Historically tagged as simply “The Avenue,” Congress Avenue has been the hallmark street of Austin since its inception. When Edwin Waller laid out the grid for the Republic of Texas’ new capital city in 1839, he envisioned the grand avenue that would lead straight from the site of the Capitol Building to the Colorado River. While parallel north-south streets would be named for Texas rivers (in correct geographic order), Gov. Mirabeau B. Lamar gave Congress Avenue its singular name.
Growth sprung up along The Avenue and continued steadily, beginning with government buildings, saloons, and shops. In 1891, electric street cars competed with cattle on the thoroughfare. With the rise of the automobile at the turn of the century, Congress Avenue soon became the first brick-paved street in Austin. Previously sparse development south of the river increased with the construction of the concrete Congress Avenue Bridge in 1911, ultimately developing into the eclectic SoCo district, as it is known today.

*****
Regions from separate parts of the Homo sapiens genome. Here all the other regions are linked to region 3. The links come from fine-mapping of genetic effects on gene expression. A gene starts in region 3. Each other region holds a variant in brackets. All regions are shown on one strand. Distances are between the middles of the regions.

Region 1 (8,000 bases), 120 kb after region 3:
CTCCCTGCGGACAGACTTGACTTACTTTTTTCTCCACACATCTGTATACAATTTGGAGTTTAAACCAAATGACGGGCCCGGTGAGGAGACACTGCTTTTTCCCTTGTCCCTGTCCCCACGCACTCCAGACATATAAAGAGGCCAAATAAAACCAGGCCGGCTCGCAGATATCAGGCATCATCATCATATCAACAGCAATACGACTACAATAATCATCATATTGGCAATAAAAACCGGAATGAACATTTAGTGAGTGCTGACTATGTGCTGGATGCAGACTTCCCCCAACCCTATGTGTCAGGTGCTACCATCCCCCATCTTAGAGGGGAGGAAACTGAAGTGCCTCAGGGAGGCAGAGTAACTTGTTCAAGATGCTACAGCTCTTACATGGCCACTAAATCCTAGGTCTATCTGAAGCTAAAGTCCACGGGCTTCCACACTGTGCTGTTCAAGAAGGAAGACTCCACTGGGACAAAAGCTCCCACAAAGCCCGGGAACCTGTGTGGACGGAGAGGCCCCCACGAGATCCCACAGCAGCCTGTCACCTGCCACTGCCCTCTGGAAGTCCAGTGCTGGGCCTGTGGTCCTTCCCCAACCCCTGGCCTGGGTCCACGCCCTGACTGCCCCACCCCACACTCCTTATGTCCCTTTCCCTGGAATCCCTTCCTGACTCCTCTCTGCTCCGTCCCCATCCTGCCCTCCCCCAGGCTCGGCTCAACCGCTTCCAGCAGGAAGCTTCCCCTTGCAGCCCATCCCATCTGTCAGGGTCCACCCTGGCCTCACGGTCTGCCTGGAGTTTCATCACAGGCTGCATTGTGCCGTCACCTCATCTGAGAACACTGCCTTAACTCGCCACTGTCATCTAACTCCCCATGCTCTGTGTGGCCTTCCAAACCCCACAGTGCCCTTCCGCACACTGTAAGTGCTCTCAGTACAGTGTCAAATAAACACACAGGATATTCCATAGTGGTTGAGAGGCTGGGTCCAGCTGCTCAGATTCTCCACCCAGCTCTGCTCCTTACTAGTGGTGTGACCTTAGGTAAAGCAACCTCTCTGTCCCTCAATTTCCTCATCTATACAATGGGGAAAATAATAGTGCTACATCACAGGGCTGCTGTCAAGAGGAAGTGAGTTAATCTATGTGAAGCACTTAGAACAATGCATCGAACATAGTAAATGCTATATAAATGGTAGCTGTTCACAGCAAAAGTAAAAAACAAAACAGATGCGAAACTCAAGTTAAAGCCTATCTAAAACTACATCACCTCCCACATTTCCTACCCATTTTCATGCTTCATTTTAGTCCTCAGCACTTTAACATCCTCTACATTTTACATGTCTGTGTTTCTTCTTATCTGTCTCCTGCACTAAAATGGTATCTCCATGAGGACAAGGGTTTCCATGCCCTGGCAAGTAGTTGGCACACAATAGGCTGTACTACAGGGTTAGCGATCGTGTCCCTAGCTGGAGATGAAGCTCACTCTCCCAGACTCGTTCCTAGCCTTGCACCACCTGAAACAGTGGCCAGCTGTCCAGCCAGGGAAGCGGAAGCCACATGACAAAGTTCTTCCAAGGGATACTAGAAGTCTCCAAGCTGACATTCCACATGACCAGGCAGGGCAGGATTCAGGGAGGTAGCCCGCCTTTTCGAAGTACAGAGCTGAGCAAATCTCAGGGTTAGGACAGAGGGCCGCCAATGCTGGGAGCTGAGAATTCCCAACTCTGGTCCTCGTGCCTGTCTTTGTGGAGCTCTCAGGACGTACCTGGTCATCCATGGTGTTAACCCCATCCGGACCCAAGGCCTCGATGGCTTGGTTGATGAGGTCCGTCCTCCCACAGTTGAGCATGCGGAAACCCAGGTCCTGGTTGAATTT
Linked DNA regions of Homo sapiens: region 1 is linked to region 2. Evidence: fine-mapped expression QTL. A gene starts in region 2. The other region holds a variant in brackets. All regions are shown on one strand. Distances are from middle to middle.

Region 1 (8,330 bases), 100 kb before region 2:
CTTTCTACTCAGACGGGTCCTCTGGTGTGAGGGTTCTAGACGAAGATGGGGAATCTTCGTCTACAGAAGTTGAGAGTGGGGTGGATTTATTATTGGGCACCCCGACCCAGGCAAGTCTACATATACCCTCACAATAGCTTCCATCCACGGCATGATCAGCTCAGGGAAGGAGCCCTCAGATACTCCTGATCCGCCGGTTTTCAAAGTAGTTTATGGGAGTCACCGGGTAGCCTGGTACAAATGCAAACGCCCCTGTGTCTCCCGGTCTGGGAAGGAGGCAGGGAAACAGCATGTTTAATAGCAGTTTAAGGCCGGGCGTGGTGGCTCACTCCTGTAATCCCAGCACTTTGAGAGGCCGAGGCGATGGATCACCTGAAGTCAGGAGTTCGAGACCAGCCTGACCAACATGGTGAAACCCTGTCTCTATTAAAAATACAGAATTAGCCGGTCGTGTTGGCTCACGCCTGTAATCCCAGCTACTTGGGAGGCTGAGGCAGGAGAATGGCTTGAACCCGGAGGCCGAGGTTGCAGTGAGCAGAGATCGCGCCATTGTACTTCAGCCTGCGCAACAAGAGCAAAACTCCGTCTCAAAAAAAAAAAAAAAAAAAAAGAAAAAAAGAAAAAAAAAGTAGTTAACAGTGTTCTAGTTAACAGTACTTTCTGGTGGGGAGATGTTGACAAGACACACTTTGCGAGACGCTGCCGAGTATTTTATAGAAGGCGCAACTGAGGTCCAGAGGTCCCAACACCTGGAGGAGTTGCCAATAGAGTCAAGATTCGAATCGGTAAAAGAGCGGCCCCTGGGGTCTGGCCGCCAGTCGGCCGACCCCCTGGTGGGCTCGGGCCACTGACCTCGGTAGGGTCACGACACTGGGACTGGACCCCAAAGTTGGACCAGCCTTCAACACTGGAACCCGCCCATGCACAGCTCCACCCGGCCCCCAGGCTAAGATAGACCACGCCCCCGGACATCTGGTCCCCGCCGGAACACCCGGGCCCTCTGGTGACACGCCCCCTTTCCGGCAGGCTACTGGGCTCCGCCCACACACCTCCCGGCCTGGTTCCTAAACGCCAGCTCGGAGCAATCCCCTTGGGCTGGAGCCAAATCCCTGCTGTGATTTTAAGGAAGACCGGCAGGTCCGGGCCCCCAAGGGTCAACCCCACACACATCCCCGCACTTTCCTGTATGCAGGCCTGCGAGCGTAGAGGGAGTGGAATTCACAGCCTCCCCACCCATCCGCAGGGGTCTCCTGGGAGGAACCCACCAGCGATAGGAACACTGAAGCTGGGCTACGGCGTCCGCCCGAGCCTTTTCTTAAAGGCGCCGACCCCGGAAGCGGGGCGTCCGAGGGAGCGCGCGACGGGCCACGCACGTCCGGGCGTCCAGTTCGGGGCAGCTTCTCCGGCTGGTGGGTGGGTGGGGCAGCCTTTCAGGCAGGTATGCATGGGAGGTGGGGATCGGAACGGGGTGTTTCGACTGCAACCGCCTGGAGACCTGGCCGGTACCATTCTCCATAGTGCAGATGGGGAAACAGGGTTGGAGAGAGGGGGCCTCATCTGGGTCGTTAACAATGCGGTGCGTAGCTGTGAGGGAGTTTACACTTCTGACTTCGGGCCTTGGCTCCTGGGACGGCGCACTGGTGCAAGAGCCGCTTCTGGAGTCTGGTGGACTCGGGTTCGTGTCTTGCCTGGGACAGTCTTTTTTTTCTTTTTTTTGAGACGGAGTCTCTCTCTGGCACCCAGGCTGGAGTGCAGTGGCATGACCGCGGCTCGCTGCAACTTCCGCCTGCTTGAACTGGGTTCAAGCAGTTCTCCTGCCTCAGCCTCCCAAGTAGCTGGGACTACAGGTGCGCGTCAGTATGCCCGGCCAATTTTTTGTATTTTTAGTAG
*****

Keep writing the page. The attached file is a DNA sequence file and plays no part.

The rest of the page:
When the Congress Avenue Bridge was renovated in 1980, unbeknownst to the architects, the crevices along the underside of the bridge were ideal bat roosts. Now the largest urban bat colony in North America, the Congress Avenue Bats are an Austin landmark in their own right; from March to November, Austinites gather to watch 1.5 million bats fly at dusk for their evening hunt.
Many historic buildings still line Congress Avenue, including the Old Bakery (1876), the Littlefield Building and the Scarborough Building (1910), Austin’s first skyscrapers, and the Paramount Theater, formerly the Majestic Theatre (1915).